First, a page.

Meeting a stranger is always risky business. However, the latest online stranger assault happened in Las Vegas. According to Yahoo News published yesterday, “Mary Kay Beckman, 50, claims in a lawsuit filed earlier this month that she joined the website looking for a "healthy loving relationship," but instead was nearly killed.”
“Beckman says she went on a few dates in October 2011 with Wade Ridley, but after ending the relationship came home one day to find him in her garage with a knife. Ridley "brutally stabbed [Beckman] 10 times with a knife about her head, face and upper body, until the overwhelming force he applied to the stabbing caused the knife to break,"
“According to her lawsuit, Ridley then "stomped and kicked" her in the head until she "stopped making the gurgling noise" and left her for dead”
Yahoo News goes on to say, a neighbor found her and rushed her to the hospital. She underwent several surgeries in the weeks to follow. While Beckman was still in the hospital, her assailant Wade Riley killed his ex-girlfriend. He told the police he made the attacks because he felt he had been jilted by both women.
Yahoo News maintains that Riley was convicted of the murder of the ex-girlfriend and was serving a 70-year jail sentence. He died in jail last year. He had no prior criminal record before the murder of his ex-girlfriend and the attempted murder of Mary Kay Beckman. Meanwhile Mary Kay Beckman is suing Match.com for $14 million dollars for bodily harm she sustained from meeting someone from their site.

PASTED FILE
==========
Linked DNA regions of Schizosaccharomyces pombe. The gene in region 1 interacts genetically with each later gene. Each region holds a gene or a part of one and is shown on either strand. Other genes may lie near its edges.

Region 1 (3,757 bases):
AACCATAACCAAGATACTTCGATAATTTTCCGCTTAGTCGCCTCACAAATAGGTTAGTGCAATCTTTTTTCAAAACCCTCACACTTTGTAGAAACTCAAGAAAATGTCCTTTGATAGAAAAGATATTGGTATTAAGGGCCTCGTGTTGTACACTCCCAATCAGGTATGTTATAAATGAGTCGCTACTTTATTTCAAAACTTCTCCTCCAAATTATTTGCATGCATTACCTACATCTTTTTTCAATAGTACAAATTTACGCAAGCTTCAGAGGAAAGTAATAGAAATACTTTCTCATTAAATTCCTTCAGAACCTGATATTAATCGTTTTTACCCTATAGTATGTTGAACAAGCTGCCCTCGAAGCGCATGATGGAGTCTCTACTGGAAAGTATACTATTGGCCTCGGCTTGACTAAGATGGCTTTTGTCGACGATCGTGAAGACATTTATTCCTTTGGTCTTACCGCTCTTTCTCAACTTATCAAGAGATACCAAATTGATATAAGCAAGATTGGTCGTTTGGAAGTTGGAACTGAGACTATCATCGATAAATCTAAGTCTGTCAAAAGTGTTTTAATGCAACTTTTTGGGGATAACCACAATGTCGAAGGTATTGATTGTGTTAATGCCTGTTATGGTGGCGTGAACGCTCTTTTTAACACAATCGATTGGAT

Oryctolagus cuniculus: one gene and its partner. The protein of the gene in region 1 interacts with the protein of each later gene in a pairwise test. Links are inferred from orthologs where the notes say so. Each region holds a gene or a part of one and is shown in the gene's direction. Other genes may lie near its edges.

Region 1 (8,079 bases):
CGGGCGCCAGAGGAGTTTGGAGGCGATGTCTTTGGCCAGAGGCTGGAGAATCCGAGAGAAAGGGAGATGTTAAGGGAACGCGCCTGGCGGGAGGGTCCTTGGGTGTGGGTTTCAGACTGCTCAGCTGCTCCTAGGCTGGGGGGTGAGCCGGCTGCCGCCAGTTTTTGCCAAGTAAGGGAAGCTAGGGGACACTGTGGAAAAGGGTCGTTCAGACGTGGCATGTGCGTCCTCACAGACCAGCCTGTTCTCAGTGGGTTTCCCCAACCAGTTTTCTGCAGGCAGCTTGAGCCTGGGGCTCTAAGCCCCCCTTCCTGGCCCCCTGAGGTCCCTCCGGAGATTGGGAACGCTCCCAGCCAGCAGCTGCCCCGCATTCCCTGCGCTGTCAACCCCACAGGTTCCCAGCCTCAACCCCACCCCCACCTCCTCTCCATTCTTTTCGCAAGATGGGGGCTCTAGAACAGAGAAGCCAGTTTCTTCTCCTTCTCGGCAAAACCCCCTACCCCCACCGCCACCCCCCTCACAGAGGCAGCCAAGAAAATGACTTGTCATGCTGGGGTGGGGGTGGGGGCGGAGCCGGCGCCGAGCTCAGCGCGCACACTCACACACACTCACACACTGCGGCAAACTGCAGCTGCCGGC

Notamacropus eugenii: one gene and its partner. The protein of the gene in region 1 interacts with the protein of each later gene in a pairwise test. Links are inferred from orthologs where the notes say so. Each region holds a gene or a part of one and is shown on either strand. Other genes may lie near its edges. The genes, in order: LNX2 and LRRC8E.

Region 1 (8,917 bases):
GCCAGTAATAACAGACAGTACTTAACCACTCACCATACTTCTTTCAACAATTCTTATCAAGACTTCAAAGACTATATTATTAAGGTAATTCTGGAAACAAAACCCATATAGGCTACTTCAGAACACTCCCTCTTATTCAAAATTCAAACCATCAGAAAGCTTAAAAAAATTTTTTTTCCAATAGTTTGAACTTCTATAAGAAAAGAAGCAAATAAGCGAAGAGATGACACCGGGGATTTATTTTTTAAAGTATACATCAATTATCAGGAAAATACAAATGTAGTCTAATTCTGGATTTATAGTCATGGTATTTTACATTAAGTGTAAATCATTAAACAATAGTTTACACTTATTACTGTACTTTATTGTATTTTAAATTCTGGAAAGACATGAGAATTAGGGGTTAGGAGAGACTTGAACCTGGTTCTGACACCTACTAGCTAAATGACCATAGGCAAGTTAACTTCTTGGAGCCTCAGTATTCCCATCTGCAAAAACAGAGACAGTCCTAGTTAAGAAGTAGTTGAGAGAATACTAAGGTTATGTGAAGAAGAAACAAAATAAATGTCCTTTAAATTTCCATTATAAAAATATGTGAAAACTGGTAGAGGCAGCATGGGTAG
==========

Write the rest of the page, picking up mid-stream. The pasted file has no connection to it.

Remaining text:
“Match.com argues the lawsuit is frivolous and says it offers tips for safe dating on the site. Match.com spokeswoman Eva Ross says that, “Online dating is no less safe than meeting someone "at a bar or at church."
Match com reminds the public that millions of people have found love on dating sites. This particular case is horrible; yet, nevertheless unusual. On the other hand Beckman claims that their safety tips do not go far enough and she is calling for an overhaul of the tips in order to make them very explicit.
Apparently online dating is more dangerous than one would expect. According to the Edmonton Sun, police officers must respond to online dating attacks each year. Alex Hasham is a detective with the serious crimes branch that focuses on sexual assaults. He said, “The phenomenon is relatively new so there isn’t any statistics to show just how many of the complaints the nine detectives in the unit respond to pertain to online dating.” According to Hasham, the bulk of the victims are females, but occasionally predators prey on males as well.
Hasham says it is not usually the first date that is the issue because most people meet at a public place. It is the second or third date when people relax and that is when the assaults can occur. The unsuspecting individual may invite this person who is still a stranger, into their homes, or accept a ride and so on. He goes on to say that although he cannot comment on the particular sites that have more assaults, he can say that free sites do less monitoring. Usually more complaints come in from those sites.
”Dating websites that require a certain fee, credit card information or a lengthy questionnaire are monitored at a higher level, said Hasham, allowing police the ability to trace the account and identify the user.”
Hasham encourages people to do some kind of a background check such as: Obtain an email address other than the site email address, do a Google check for a criminal record of the person you want to meet, and always tell a friend or family member where you are going with the person you are just meeting for the first, second, third, or fourth time.